Review: Supertop Castro
For a lot of people, Apple’s Podcasts app will be a great way to listen to podcasts. Others may want more power with apps like Instacast, Downcast, or PocketCasts. After using a mix of Apple’s app and Instacast, I decided to give newcomer Castro a try, a $4 iPhone-only podcast app by Supertop that aims to provide a new design and only the most important features.
Requiring iOS 7, Castro plays along with the content-is-king minimal interface found in many other apps for Apple’s latest version of iOS. The main screen features only a few controls: a settings button, an add button, and two “columns” of content. One lists all your podcast subscriptions alphabetically, while the other lists all episodes that are unplayed.
The items for settings are revealed by the main screen flipping backwards. Castro features a number of standard podcast listening features, including playback speed, a sleep timer (up to an hour), continuous play, streaming (none, Wi-Fi only, or always), episode sorting, fast forward interval, rewind interval, auto-refresh, auto-download, and downloading large episodes (none, Wi-Fi only, or always). Finally, the app does away with the traditional “Back button” for navigation, requiring users to swipe from the left edge, much like a lot of other apps.
When you tap a particular show subscription, you are taken to a screen that shows information about the show, all episodes, as well as a button to override the default settings. The interesting thing is the way Castro displays this and individual episodes—in a very iOS 7-like manner, it shows the album art in a circle and the background is a large, blurred version of the album art. It’s interesting, a bit fun, but not annoying.
Looking at the unplayed episodes list, Castro sorts shows chronologically by day. Few podcast clients explicitly label unplayed shows in groups like this, which is good if you listen to daily shows, as opposed to the more popular weekly ones. There is lots of white space, and each episode can be swiped to modify: right to delete/download the episode, left to mark as played. Once an episode is played, the audio file is automatically deleted from your device. That’s a nice touch.
Playing an episode uses the similar blur-the-album-art design, with a few large controls above the episode summary: delete episode, mark as listened/unlistened, and play/pause. Below the summary are play controls, much like every other podcast client. The time elapsed and time remaining flank back, play/pause, and skip controls. Another nice touch is that Castro’s scrub controls. You can “grab” the edge of the controls and they immediately turn into a scrubber that is really easy to use, even on a long episode. While on screens other than the episode playback one, a small bar appears with the episode name and a play/pause button, allowing you to control playback from anywhere in the app. It will also hint at the next episode if you have continuous playback enabled.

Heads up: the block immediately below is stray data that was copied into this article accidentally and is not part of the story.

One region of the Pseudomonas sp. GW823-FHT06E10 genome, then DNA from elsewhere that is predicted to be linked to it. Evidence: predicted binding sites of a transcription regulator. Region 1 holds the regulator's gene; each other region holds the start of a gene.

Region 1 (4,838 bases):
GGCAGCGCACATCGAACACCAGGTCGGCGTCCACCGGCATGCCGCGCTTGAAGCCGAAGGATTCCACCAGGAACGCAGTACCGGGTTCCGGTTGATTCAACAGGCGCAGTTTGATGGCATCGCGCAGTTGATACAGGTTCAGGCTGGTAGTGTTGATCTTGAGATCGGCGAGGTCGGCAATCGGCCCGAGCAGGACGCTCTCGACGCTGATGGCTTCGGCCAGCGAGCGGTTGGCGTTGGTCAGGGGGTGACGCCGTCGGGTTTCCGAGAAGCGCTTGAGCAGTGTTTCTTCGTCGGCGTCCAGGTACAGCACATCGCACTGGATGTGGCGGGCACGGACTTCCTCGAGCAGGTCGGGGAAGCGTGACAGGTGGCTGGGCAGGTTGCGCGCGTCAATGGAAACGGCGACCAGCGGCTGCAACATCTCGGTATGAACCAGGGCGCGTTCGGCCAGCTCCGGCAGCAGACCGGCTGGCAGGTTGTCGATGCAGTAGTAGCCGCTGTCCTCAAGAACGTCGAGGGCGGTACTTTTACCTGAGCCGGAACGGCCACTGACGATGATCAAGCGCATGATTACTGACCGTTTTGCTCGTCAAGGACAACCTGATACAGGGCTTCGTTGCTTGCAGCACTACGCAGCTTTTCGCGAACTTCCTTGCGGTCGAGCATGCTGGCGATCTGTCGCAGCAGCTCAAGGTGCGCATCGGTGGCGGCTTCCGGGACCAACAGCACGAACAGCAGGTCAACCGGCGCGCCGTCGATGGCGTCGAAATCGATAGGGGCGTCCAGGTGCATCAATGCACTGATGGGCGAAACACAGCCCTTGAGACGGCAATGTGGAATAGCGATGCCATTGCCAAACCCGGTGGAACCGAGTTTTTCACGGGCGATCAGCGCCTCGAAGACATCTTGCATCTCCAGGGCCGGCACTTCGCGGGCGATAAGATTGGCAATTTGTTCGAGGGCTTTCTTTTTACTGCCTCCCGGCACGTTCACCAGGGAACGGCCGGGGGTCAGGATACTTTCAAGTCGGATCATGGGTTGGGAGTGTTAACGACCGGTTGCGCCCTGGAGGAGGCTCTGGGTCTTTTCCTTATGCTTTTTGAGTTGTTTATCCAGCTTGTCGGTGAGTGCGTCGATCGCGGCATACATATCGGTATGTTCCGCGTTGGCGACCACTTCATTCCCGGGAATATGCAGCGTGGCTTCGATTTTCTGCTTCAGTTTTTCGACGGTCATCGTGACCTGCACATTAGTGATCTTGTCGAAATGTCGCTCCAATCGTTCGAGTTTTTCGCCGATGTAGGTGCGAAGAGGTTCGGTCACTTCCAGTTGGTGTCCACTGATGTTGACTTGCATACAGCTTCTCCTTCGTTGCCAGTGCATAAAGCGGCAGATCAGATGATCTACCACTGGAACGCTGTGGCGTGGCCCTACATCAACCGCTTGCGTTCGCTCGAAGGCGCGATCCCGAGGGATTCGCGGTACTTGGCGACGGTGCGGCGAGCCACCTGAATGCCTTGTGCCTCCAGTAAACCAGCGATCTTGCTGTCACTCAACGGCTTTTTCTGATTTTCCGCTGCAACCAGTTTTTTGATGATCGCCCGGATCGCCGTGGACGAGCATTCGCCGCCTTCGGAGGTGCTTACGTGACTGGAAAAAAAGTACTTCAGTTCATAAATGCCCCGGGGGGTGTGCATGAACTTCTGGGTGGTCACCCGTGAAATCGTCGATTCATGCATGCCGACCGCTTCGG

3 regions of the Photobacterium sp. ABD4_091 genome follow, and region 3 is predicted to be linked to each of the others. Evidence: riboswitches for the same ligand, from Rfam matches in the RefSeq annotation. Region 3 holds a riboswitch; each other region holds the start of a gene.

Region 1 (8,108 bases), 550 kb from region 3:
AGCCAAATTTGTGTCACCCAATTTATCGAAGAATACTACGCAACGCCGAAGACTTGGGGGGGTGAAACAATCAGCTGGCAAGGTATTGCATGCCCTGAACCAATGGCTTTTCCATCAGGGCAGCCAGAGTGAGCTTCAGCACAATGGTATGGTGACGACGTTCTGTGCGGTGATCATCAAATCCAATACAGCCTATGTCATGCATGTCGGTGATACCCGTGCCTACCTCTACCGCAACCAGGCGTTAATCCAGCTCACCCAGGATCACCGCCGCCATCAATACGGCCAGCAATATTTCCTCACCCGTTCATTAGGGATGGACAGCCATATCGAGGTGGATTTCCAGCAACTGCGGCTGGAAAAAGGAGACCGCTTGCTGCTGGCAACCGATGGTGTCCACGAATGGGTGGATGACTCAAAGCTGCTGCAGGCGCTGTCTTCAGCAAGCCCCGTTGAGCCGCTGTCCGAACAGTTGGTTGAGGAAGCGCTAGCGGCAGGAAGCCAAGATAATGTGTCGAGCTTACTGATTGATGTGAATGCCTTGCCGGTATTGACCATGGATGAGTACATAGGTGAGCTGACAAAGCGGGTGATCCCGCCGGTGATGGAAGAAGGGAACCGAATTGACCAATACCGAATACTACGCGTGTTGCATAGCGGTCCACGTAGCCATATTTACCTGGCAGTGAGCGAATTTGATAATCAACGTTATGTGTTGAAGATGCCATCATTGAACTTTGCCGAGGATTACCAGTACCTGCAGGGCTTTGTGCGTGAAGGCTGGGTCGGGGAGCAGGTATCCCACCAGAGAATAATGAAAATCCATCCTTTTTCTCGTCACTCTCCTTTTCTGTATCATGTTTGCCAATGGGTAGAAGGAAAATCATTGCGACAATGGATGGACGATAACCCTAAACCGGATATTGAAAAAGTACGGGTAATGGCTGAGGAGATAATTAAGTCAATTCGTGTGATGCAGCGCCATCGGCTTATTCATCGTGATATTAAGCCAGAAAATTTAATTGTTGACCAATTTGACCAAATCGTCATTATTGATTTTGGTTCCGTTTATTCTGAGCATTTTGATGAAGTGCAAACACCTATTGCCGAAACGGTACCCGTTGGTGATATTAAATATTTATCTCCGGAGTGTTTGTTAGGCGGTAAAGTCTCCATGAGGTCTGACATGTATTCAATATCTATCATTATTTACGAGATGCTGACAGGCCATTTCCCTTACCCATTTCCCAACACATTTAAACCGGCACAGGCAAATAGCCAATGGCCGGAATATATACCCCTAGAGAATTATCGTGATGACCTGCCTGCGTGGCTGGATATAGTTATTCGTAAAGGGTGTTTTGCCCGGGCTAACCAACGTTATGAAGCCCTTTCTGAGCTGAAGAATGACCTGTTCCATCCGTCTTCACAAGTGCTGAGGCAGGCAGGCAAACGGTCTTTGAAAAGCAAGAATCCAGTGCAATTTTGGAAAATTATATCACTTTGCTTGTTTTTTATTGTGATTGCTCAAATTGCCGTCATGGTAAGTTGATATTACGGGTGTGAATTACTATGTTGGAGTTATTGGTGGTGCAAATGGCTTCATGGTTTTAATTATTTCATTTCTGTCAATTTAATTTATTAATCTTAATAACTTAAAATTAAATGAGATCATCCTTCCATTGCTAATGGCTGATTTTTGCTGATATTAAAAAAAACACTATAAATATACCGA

If you want to add a show, there are two ways—searching (which is incredibly fast), or entering in a specific feed URL. Both work as expected.
Another big feature of Castro is its enhanced audio, designed to improve audio quality when listening to podcasts at faster speeds. As someone who generally listens to shows faster than they were originally recorded, I appreciate this feature—different clients do distort sound in the mode, and it’s nice that Castro looks to make this a great experience. There are some samples on the Castro site.
Although Castro plays podcasts well, has a great interface, and an excellent design, there are three limitations that may give you pause. The first is that there isn’t an iPad version—although most people listen to podcasts on iPhones, it would be nice to avoid 2x of the iPhone version on the iPad. The second is that Castro doesn’t offer any sort of synchronization service, so this may also make an iPad or Mac version moot at this point. Finally, the third is that Castro does not play video podcasts (only audio from these). I mostly listen to audio podcasts while I’m working or driving, so this isn’t a big deal. These points are well-advertised, so you should be aware of these limitations before buying Castro. Still, this uncluttered, highly-focused product design allows Castro to work one way and well. Just as Clear is not trying to be OmniFocus, Castro is not trying to be Instacast.
I actually found another way to use Castro in tandem with my Macs—App Dynamic’s $15 AirServer was a tool I already had and I simply use that to get the oh-so-great-sounding sped up audio to come through my Mac’s speakers. It’s a bit kludgy compared to a synchronizing family of apps, but I’ll take it.
So, looking at these limitations, should you buy Castro? If you do most of your podcast listening of the audio variety and care more about great user interface design and faster playback speeds that actually sound good, purchasing Castro is a no-brainer. It doesn’t necessarily offer much more than Apple’s free app (and less in some cases), but it really focuses on convenience and enjoyable experience.
The One-Sentence Verdict™
Castro is a new take on the podcast app, with some limits, but lots of great features.
Pros:Simple design, enhanced audio, quick search
Cons: iPhone-only, no sync, no video support